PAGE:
Several organisations have flayed Hurriyat Conference, an amalgam of 23 religious and militant outfits, for its cry over alleged human rights violation in Jammu and Kashmir, and blamed the outfit for curbing the say of the Valleys people.
These self-styled champions of human rights should not forget that only they are responsible for the present crisis of the people of the State, Umer Abdullah, Parliament Member and leader of ruling National Conference, told here referring to Hurriyat leaders.
He alleged these leaders had caused a havoc in Jammu and Kashmir by towing a separatist line unacceptable to the peace-loving people there. They can only shed crocodile tears after being responsible for all misdeeds in the State.
He said people had not forgotten the carnages at Wandhama, Sangram-pura, Doda and elsewhere in the State by militants, whose cause these separatist leaders were championing.
Indian democracy and its moral values are beyond the understanding of these leaders, Umer said, adding, despite having separatist views, they have been allowed to hold a demonstration in the capital of this country.
This should be an eye-opener for all those who tend to raise a finger against the human rights record of this country, Umer asserted.
Wali Mohammed Malik, general secretary of Jammu and Kashmir Peace Committee, claimed Hurriyat leaders had decided to stage a dharna here because they could have encountered strong resentment from their militant wings in Kashmir.
One finds it surprising that on one hand Hurriyat leaders condemn excesses by security forces and on the other condone what militants do, which is barbaric in nature, Malik said.
He said the world should not forget that it was Hurriyat only which was responsible for killing of leaders like Mirwaiz Maulivi Farooq, Dr Qazi Nissar and Tikka Lal Taploo.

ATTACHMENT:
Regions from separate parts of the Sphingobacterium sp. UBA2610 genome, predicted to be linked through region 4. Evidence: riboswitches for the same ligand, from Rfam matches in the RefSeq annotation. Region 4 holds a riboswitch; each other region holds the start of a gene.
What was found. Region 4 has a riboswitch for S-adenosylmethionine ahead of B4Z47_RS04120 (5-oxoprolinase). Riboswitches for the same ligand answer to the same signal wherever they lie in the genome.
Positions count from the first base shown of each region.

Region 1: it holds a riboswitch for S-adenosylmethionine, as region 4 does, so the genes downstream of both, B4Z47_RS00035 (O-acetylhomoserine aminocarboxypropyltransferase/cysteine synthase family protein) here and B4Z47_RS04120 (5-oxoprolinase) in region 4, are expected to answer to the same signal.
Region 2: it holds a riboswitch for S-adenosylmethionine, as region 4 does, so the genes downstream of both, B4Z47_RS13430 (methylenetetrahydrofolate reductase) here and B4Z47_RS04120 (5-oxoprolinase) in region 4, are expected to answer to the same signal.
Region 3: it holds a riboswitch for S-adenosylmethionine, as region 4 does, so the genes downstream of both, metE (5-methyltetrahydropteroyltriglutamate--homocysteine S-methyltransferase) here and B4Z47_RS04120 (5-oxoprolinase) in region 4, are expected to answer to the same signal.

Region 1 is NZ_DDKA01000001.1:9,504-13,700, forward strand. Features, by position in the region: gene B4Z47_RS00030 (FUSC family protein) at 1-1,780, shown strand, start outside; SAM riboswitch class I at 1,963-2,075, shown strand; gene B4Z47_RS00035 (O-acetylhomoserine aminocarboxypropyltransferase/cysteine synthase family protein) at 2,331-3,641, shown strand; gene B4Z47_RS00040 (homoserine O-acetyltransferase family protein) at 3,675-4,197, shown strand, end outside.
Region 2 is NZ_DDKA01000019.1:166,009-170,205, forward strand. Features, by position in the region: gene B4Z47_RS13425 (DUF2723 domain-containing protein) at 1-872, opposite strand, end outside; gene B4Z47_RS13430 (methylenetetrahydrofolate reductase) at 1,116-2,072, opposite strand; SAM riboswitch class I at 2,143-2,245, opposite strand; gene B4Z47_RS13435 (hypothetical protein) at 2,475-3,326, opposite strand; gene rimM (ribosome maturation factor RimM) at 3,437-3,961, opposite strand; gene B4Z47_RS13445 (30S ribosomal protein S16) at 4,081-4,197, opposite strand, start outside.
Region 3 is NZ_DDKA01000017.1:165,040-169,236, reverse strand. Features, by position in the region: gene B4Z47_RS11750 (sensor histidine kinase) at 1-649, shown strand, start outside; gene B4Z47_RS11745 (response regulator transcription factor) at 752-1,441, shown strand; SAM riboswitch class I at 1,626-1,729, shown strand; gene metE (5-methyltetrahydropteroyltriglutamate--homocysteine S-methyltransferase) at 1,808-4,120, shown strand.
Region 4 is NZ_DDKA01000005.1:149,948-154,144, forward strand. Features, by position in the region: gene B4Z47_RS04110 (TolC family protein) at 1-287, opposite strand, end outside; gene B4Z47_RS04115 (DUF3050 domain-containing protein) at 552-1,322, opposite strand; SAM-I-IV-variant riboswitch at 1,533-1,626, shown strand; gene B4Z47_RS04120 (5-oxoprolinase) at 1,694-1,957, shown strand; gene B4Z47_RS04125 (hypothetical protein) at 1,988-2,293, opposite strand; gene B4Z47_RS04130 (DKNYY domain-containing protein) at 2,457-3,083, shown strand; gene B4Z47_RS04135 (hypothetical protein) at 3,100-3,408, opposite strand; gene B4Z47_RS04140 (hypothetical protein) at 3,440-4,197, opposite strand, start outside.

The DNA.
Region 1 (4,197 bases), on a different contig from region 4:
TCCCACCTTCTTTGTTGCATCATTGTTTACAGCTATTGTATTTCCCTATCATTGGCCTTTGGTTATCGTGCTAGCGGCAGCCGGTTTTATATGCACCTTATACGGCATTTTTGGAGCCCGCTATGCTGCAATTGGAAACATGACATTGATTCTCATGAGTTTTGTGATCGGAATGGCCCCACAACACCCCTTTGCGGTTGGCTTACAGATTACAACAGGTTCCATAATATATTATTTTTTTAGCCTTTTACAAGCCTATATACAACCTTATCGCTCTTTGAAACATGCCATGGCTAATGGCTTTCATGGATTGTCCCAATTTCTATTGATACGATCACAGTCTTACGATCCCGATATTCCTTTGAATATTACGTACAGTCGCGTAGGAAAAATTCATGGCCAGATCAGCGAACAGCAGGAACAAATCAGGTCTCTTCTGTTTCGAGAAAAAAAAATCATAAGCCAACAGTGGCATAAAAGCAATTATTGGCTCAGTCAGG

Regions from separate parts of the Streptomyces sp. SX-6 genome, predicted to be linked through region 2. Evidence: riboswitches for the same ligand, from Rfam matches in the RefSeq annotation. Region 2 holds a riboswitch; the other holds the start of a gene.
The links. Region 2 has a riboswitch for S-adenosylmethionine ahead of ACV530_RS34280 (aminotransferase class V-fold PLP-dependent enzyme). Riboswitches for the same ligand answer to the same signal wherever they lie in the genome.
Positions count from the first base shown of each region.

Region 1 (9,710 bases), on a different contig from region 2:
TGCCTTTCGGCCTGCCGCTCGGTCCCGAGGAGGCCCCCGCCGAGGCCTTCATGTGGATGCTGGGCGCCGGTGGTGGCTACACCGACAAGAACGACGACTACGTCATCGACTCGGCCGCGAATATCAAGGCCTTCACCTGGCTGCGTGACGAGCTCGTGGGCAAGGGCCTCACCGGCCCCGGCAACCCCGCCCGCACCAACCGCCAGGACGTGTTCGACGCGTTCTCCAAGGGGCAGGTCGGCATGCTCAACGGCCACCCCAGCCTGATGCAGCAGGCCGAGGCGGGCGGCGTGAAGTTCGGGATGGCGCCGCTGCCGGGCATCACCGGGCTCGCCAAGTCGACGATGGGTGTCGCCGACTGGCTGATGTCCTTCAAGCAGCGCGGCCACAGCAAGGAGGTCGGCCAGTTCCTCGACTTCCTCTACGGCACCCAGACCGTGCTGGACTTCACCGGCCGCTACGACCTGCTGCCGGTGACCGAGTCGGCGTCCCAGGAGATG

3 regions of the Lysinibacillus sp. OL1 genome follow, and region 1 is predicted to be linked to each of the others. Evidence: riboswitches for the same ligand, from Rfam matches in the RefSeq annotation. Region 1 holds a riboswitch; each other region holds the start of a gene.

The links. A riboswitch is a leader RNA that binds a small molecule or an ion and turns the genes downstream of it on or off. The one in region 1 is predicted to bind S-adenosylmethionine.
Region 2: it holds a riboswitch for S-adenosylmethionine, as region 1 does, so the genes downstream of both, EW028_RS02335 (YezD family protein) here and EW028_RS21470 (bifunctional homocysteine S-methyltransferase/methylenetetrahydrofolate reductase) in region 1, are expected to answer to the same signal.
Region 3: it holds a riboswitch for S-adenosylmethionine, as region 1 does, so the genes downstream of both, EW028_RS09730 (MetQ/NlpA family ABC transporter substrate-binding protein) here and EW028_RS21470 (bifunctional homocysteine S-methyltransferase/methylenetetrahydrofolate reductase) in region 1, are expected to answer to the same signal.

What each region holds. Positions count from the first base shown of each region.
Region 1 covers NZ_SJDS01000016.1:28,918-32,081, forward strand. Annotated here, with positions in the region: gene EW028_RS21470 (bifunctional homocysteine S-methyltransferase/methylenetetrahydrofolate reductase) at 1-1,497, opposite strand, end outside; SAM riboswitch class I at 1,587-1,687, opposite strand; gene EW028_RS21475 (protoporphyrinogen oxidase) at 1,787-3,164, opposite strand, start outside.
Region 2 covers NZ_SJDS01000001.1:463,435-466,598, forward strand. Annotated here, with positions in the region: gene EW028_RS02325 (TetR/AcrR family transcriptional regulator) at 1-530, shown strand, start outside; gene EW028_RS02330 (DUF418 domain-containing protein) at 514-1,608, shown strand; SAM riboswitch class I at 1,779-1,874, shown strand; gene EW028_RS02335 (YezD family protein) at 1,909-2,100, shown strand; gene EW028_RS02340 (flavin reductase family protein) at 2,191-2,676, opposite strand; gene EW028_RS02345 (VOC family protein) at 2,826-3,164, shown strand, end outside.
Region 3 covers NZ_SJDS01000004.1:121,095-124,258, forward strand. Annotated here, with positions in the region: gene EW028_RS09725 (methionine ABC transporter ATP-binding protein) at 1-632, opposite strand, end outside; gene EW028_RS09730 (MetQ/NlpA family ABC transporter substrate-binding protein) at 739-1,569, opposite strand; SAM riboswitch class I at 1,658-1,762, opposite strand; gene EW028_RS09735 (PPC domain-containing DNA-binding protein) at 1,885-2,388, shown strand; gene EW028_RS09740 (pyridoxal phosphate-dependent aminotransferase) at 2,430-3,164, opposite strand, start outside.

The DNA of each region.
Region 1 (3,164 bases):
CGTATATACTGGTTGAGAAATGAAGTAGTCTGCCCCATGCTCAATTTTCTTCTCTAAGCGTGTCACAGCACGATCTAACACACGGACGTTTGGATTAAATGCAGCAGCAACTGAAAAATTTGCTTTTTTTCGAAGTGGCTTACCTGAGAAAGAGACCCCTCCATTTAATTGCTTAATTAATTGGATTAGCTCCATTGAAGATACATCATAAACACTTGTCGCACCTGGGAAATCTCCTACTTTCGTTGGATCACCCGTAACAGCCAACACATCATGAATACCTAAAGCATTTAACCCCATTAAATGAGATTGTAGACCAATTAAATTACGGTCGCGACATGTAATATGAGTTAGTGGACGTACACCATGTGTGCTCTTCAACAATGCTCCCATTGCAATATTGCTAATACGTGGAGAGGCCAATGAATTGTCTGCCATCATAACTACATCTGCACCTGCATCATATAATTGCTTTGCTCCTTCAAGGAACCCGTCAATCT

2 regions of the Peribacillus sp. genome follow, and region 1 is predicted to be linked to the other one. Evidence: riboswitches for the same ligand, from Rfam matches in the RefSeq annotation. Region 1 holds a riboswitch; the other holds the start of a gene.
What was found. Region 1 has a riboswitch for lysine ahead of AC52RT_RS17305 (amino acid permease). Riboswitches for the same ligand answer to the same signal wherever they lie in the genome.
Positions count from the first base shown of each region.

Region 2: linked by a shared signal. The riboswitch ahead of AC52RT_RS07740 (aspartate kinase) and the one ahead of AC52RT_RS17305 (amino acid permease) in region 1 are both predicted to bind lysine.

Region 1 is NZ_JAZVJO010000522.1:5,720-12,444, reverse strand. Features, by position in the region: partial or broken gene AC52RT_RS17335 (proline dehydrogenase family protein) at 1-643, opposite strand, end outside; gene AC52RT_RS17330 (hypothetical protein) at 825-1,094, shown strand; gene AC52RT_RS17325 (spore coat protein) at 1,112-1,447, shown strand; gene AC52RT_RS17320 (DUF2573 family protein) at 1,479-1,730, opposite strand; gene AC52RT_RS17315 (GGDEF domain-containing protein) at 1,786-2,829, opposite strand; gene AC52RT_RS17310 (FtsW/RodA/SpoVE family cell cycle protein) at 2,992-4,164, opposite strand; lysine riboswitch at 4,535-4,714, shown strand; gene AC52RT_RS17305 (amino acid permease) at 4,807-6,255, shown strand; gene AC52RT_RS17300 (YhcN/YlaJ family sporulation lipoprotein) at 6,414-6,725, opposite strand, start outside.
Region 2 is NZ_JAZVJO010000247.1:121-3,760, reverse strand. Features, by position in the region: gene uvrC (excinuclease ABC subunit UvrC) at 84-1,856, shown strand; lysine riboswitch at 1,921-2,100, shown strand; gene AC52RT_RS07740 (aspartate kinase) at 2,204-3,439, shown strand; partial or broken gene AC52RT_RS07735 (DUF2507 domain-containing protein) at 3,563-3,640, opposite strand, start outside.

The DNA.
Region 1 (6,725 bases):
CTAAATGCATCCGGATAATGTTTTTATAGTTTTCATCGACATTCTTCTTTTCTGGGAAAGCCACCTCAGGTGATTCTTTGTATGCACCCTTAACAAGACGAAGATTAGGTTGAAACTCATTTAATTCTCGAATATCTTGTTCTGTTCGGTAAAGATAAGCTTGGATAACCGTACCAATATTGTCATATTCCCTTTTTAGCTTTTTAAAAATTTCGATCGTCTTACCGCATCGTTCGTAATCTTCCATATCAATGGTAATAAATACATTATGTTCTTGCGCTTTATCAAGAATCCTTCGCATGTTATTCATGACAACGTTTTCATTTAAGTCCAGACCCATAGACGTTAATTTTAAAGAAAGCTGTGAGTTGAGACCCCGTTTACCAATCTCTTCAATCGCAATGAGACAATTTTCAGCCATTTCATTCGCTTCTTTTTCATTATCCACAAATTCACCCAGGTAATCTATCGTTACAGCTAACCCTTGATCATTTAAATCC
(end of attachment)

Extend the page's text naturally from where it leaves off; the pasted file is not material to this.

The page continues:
Not satisfied with the miseries they have perpetrated on the hapless Kashmiris, they have turned to Taliban to convert the Valley into another Afghanistan, he alleged.
Alleging that the Hurriyat leaders were blood thirsty, Malik said the world should stand as one to denounce such people and their mentors from across the border.
He said the people of Kashmir would never forgive these killers who have ravaged the Valley and snatched from it the centuries-old brotherhood.
Kashmiri migrant organisations have come out against the fake concern shown by the Hurriyat leaders over the human rights situation in the State.
Hurriyat is responsible for depriving the poor Kashmiris peace and robbing them of their traditional brotherhood, Yuvraj Raina of Panun Kashmir said.
Hurriyat leaders staged a 48-hour hunger strike to protest alleged human rights violations in Jammu and Kashmir on December 10 here.
Militants, who once spelled terror in the Valley, were staging the hunger strike, Raina alleged, adding what else can we expect from them.
Former chief of Hizbollah militant group Shahid-ul-Islam, arrested last year and later released on bail, chief of JKLF Yaseen Malik, Javed Ahmed Mir and others were among those participating in the strike.
Hurriyat is also running into rough weather over its style of functioning, sources said. Former chairman and Mirwaiz of Kashmir Maulvi Umer Farooq was conspicuous by his absence in the strike, and the sources said he was unhappy over the functioning of the present leadership.
The sources said a power struggle was brewing within the organisation, with JKLF, Peoples Conference and Muslim League evolving a joint front to overshadow Awami Action Committee (AAC) president Mirwaiz Umer Farooq, who enjoys a good degree of public support.
AAC, after the surprise removal of Umer from Hurriyats chairmanship following his offer to hold unconditional talks with the Centre, is in the process of reviving its offices in Srinagar.
As confusion reins supreme in the Hurriyat with internal strife threatening its unity, analysts said time was ripe to bring the various constituents to the discussion table for talks within the constitutional framework. (PTI)
[Archives] [Editorial] [1998 Index] [1997 Index]
Copyright Md. Sadiq, All Rights Reserved, 1998